I should probably take a moment to explain something people have been asking me about regarding the name change from Post Human Era to Ancient Lasers. In April of 2010, I had just finished an entire album that was to be the second chapter of a trilogy by Post Human Era. The album was called Echo Corridor, and I was literally days away from releasing it. I had sent the single, Building The Machine, to Daniel Anderson of Idiot Pilot – one of my favorite bands of all time. He decided to remix it, and after I heard the possibilities of what we could both do as a team, I asked if he wanted to do an entire album. We used songs from both To Build A Fire and Echo Corridor as starting points, but ended up with a much more visceral sound. Together, we decided it was too different from Post Human Era to label it as such, and thus, Ancient Lasers was born. Post Human Era, however, is far from dead – I am currently working on something that takes it into very different terrain.
This song in particular, The Wheel Of Time, deals with the insanity of religion. I grew up with a mother that had started out with a Catholic family, but then converted to Judaism; and a Jewish father, so I went to both Church and Synagogue. I remember dreading wednesday night Hebrew school, where I practiced writing an ancient language that was both extremely confusing and downright hard to learn. Yet, there was something mystical about it. When I walked into Beth Israel Synagogue in Bellingham every Wednesday and Sunday, it felt like I was instantly transported to some sacred, distant past. My rabbi was both a Star Trek fan and paleontologist, which was pretty damn awesome to a 10 year old boy – but hilariously ridiculous if you think about it. Nonetheless, I enjoyed the early years I spent learning about Israel, having Seder for Passover, and lighting the candles for Hanukkah.
My mother’s side of the family was pretty faithful about getting together every Easter, Christmas (when we got the ‘good’ presents, as opposed to a book or something for Hannukah), and Thanksgiving (which I consider a Christian holiday). Those holidays, along with the Church experience, felt more commercialized – more ‘American’. They were alot of fun, and I wouldn’t trade those memories for the world.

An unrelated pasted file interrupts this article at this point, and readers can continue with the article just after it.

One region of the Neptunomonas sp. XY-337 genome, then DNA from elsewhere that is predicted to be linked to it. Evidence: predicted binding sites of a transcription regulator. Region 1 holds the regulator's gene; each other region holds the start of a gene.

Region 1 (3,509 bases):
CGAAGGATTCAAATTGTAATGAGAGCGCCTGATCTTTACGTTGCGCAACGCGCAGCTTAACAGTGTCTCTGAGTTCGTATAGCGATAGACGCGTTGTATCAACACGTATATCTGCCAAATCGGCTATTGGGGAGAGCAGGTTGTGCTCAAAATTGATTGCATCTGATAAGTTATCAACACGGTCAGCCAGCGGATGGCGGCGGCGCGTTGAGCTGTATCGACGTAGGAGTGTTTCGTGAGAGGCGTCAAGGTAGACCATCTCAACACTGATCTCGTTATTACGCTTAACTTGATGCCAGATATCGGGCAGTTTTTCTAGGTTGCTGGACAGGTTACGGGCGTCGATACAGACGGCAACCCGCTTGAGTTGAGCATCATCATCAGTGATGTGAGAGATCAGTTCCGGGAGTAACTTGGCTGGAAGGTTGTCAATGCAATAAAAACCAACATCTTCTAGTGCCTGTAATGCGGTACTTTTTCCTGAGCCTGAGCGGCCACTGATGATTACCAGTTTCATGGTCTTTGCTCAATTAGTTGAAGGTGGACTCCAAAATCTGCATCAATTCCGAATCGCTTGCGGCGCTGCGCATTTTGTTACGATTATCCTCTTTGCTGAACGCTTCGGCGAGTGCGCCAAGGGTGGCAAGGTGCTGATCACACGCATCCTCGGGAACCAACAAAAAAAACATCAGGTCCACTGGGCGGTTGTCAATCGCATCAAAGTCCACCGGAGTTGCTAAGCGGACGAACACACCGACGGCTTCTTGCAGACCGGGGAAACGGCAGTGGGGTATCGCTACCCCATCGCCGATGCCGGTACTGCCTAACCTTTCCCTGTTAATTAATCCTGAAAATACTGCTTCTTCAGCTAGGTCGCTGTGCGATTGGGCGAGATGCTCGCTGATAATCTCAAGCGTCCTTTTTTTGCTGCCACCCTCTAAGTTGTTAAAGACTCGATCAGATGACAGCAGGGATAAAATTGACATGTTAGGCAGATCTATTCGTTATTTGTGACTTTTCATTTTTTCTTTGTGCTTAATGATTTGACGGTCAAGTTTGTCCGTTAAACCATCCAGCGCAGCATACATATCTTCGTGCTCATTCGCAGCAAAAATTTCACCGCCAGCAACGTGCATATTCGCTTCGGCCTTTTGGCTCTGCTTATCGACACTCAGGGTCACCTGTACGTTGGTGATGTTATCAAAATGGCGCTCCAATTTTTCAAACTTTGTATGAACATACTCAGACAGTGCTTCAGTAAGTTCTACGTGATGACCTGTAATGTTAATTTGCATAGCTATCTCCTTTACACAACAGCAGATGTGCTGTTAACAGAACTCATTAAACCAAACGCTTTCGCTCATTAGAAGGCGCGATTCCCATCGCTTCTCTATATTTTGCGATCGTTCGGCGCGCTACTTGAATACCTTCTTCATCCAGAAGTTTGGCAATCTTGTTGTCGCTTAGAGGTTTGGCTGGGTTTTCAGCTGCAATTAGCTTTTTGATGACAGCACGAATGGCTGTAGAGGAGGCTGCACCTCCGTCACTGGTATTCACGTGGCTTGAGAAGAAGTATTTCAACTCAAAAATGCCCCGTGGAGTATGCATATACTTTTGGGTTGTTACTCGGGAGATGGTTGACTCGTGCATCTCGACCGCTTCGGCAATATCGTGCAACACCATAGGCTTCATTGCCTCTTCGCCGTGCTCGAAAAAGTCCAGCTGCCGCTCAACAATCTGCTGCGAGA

Yet up until this point, I hadn’t really questioned either religion. Since I was learning about two separate schools of thought, I hadn’t fully submitted myself to one particular ideology. Everything was going as planned, until the moment arrived that would ultimately open my eyes to the world behind the world.
I was about to turn 13, and it was time for me to start practicing for my Bar Mitzvah. My father opened the study guide, which contained the Hebrew I would need to recite for the ceremony. We both sat down on the couch in the living room, and started to practice. After about twenty minutes, I remember looking up at him and asking why we were doing this. Why are we memorizing words that were written thousands of years ago to recite at a ceremony, just to prove that I was entering adulthood? And most importantly, what if I decided I simply didn’t want to?
In one life-changing sentence, he confessed: “We are doing this because my father wanted me to when I was your age.” We both realized that we were doing something simply because our ancestors before us had. Without questioning why; without deciding for ourselves if it was right – what we truly believed in our hearts. He let me decide for myself, and ultimately I decided that I didn’t believe in what we were doing. And I am eternally grateful for his decision.
The next sunday, instead of going to Synagogue, we went fishing together and experienced real life in nature, unfiltered by antiquated dogma and human ideologies. It was liberating for our entire family, and though we haven’t really talked about it since, I think they are thankful I spoke up – because everyone else was afraid to.
This is why we have Holy Wars, racism, and hate. People sometimes get scared to raise their hand in class when something doesn’t make sense. “Keep your head down. Do as you are told. Follow the leader. Memorize this. Don’t ask why.” When something doesn’t make sense, scream at the top of your lungs so everyone can hear you. We can’t change the world if we keep ourselves planted in the sands of the past. Refuse to believe what people tell you – until you know it to be true from your own personal experiences. No one knows anything more than you do, and that will never change.